About Richard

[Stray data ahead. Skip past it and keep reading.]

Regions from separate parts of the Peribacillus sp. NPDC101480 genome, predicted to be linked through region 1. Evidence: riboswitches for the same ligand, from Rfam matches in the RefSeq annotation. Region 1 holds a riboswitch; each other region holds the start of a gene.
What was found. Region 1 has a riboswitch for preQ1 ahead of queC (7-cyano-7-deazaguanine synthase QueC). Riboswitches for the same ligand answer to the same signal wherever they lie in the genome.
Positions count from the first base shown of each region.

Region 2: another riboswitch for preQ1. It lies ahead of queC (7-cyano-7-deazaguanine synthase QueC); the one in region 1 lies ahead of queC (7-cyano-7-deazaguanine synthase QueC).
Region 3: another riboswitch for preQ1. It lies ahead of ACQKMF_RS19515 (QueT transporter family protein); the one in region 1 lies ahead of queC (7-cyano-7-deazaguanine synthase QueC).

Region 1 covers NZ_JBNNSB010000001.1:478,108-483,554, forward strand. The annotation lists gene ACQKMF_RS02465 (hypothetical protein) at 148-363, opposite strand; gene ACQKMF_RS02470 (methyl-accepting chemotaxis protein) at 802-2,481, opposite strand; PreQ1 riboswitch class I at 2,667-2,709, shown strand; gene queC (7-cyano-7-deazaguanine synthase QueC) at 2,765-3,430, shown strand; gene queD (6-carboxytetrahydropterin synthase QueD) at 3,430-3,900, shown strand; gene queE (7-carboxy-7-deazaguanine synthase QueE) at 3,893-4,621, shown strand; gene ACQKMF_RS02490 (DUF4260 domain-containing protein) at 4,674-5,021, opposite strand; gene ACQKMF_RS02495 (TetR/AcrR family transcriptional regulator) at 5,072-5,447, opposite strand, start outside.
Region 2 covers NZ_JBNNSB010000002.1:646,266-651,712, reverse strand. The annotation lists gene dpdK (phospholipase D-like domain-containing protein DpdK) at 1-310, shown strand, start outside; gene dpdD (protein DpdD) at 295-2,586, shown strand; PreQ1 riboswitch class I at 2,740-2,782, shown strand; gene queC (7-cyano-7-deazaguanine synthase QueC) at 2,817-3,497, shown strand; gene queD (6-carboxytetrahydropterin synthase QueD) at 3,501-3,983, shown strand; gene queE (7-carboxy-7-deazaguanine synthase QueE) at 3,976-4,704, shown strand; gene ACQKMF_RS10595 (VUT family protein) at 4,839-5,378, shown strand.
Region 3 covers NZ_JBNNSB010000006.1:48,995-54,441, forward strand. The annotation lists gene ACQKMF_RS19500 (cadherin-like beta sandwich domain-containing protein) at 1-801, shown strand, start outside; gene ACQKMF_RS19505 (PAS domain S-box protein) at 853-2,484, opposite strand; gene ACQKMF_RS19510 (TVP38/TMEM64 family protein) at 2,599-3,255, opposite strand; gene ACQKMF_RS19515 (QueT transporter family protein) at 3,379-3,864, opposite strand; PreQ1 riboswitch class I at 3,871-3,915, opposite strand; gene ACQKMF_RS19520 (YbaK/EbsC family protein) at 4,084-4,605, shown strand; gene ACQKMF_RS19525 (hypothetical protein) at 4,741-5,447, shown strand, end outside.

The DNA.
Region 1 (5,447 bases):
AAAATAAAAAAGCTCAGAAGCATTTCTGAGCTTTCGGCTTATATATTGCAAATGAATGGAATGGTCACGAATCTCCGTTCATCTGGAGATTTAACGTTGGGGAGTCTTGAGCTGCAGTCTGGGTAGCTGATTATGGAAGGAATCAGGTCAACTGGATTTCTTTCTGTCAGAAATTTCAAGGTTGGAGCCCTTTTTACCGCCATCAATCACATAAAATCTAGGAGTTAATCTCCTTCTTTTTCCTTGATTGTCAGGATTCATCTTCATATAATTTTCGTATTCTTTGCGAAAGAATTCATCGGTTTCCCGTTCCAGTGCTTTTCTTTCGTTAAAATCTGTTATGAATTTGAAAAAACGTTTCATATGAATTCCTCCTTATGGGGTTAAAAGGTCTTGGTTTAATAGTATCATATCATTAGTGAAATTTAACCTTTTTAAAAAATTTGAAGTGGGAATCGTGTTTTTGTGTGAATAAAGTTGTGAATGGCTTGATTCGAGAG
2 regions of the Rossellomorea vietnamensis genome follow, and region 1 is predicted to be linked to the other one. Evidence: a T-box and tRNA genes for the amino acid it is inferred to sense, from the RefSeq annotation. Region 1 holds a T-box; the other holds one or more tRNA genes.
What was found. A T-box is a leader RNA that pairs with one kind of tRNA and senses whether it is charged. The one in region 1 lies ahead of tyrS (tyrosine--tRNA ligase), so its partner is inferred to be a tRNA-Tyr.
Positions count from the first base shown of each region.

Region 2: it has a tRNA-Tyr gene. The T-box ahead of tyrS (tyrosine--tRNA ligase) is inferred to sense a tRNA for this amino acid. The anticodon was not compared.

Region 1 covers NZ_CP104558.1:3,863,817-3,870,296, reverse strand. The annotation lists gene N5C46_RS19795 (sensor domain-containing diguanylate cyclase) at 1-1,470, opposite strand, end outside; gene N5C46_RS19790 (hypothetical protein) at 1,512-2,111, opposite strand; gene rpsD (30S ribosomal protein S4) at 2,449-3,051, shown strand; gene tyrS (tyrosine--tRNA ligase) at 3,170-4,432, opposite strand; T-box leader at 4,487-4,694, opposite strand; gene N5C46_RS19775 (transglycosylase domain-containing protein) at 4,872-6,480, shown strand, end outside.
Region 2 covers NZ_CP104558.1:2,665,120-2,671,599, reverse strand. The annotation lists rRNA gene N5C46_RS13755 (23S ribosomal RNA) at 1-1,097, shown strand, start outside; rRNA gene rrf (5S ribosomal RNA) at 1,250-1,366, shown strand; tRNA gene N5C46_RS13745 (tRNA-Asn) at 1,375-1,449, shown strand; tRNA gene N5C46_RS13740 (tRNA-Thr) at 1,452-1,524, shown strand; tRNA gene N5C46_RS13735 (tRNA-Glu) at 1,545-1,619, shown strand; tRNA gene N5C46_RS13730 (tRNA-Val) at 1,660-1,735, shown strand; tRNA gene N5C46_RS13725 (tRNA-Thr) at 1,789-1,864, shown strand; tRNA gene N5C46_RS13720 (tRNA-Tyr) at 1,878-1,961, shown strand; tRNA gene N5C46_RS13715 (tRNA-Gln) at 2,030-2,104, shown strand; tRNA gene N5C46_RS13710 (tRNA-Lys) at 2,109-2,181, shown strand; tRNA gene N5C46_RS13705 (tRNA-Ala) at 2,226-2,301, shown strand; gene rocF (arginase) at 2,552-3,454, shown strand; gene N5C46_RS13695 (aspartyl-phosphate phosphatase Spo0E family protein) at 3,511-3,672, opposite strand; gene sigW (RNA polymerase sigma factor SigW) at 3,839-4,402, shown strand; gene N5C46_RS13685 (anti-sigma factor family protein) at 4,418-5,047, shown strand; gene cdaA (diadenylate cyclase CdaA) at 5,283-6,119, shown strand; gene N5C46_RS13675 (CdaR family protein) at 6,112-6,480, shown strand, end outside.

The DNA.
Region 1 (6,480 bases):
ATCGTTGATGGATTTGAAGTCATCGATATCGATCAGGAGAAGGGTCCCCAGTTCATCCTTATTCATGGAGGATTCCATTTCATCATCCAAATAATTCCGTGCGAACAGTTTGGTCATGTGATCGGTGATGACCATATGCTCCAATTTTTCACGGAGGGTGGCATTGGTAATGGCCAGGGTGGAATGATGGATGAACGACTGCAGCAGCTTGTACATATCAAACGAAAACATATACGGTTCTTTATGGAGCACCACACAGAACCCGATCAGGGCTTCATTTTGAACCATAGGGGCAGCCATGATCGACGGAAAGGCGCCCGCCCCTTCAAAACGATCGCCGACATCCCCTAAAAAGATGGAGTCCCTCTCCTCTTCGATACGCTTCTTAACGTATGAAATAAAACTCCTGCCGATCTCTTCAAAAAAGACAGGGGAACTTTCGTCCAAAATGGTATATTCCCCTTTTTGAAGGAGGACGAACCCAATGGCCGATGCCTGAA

Education 1985 Ph.D. in social/cultural anthropology, University of Toronto. Dissertation: Housing Metaphors: A study of the role of the longhouse in the persistence of Iroquois culture. Advisor: Professor Richard B. Lee; External Examiner: Professor Eleanor B. Leacock, City University of New York. Research funded partially by Canada Council Student Fellowship. Supplementary field of studies: sociology. 1971 M.A.(Econ). in social anthropology, Victoria University of Manchester, UK. Dissertation: North China Village Communities: A test case for entrepreneurial models of economic development and social change in 'underdeveloped' areas. Advisor: Professor G. Kingsley Garbett. Examiner: Professor Ronald Frankenberg. Awarded with distinction. 1968 Dip. Anth. Post-graduate diploma in social anthropology, University College, University of London, with courses at the London School of Economics and the School for Oriental and African Studies. 1968–72 Course work completed at the Universities of London, Manchester and Toronto, on the history of anthropological enquiry; family and kinship; political systems; religious and shamanic life; law, morality and social control, comparative systems of economic life; economic and social development; urbanization and ethnic processes; village and peasant societies; qualitative and quantitative methods, ethnohistory, and ethnographic courses on West, East, Central and Southern Africa, North America, India, Melanesia and China. 1964 B.A. (Hon. Eng. Literature). University of British Columbia. Work Experience (Research) 2015–2016 Reviewing documentary sources on Aboriginal rights in British Columbia from Delgamuukw (1985–1997) to Tsilhqot’in (2014) and preparing opinion evidence for the Office of Wet’suwet’en Hereditary Chiefs, Smithers, BC. 2014 Presentation summing up work with Liv Mjelde on delivering a Masters program in vocational Pedagogy to students from Uganda and South Sudan, at Kyambogo University, Kampala. This was hosted by Mzumbe University, Morogoro, Tanzania, in October 2014. 2011–2012 Preparing biography of Rena Point Bolton, Sto:lo elder, artist, healer and mother of current Lieutenant Governor of British Columbia, HMLG Steven Point. 2009–2010 Researcher and potential expert witness for Hagwilget Village, Plaintiffs, in Alfred Joseph et al v. HMThe Queen, Federal Court, Vancouver, BC. Presented opinion evidence for the Plaintiffs. Case settled out of court with Plaintiffs being awarded $18 million compensation for destruction of their local fishery. 2008–2011 Lecturer, researcher and student advisor on the Masters in Vocational Pedagogy Program, financed by NORAD, Foreign Ministry of Norway, at Kyambogo University, Kampala,with student intake from Uganda, from Upper Nile University in South Sudan and from Akershus University College, Norway. Social research methodology with qualitative focus. 1998–2008 Freelance translator (Norwegian to English, also Danish and Swedish to English: biography, textbooks, pedagogy, botany, history, mathematics) and non-fiction editor, as well as contributor to various anthropological projects and topics in hunter-gatherer studies. 2007 Doctoral examiner for candidate Janne Reitan, Oslo College of Architecture and Design. Dissertation examined “Improvisation in Tradition” on women’s design pedagogy with regard to the making of Inupiaq clothing on Alaska’s North Slope. 2000–2004 Preparation of manuscript for the book Our Box Was Full: An Ethnography for the Delgamuukw Plaintiffs. Vancouver: UBC Press (2005). Major ethnography of two aboriginal peoples who took Canada to court with regard to the ownership of tribal lands. 1994–1998 Production editor for The Cambridge Encyclopedia of Hunters and Gatherers. General Editor, Richard B. Lee. Contributions of case studies and thematic essays by 90 scientists and scholars. Also contributed a case study to this work, on the Gitksan and Witsuwit'en peoples of British Columbia. Since 1990 Board member, Gitksan-Wet’suwet'en Education Society, (An indigenous peoples' educational and upgrading organization). Hazelton, British Columbia. 1994 & 1995 Two anthropologically-related trips to India: in December, 1994, to deliver a paper in the Ethno-Archaeology Section, World Congress of Archaeology, New Delhi, and in the spring and summer, 1995, to study rock art sites in Madhya Pradesh with colleagues from the National Museum, Delhi. 1986–1993 Freelance anthropological research in British Columbia; subjects: rock art, aboriginal governance and land rights; oral and written legal opinion evidence on aboriginal gaming, for the Defendant, in Regina v. Jim, Provincial Court, Smithers, British Columbia. 1988–1990 Engaged by The Alliance of Tribal Councils, Lytton, B.C., to prepare legal opinion evidence regarding the social organization of the Sto:lo Salish people's fishery in the Fraser River and the networks of trade and enmity therein. 1988–1991 Opinion evidence rendered in court on a landmark case, Regina v. Van der Peet, to determine the nature of aboriginal fishing rights. Cloverdale, British Columbia. 1988–1992 Recipient of Social Sciences and Humanities Research Council Independent scholars’ grant to study local descent groups of the Gitksan and Witsuwit'en peoples in relation to economic development. 1986–1990 Researcher on Gitksan and Witsuwit'en economic and social life, and the preparation of opinion evidence for the court case Delgamuukw et al. v. H.M. the Queen in the Right of the Province of British Columbia and the Attorney-General for Canada, another landmark aboriginal rights case, which included 12 days of cross-examined oral evidence and a 700 page written report before the Chief Justice, Supreme Court of British Columbia, Vancouver, British Columbia. 1985–1986 Teaching assistant, Department of Anthropology, University of Toronto. 1981–1985 Freelance research with the Ontario Ministry of Citizenship And Culture, Heritage Ontario Division, and board member, Toronto Museum of Childhood. 1974–1980 Conservator, technician and researcher, Department of Ethnology, Royal Ontario Museum, Toronto, with emphasis on storage, conservation, display and lending procedures for artifacts of the Northwest Coast and Eastern Woodlands ethnographic regions of North America. 1971–1974 Lecturer (1971-72) and teaching assistant (1972-74), Department of Anthropology, University of Toronto. As lecturer, taught introductory anthropology to class of 1,000 students. 1969–1971 Teaching assistant, social anthropology, University of Manchester. 1967–1968 Lecturer in "sociology of the family", Social Studies Department, Guildford School of Art, Guildford, UK. 1954–1969 Several summers commercial trolling along the middle and north coast of British Columbia with family members.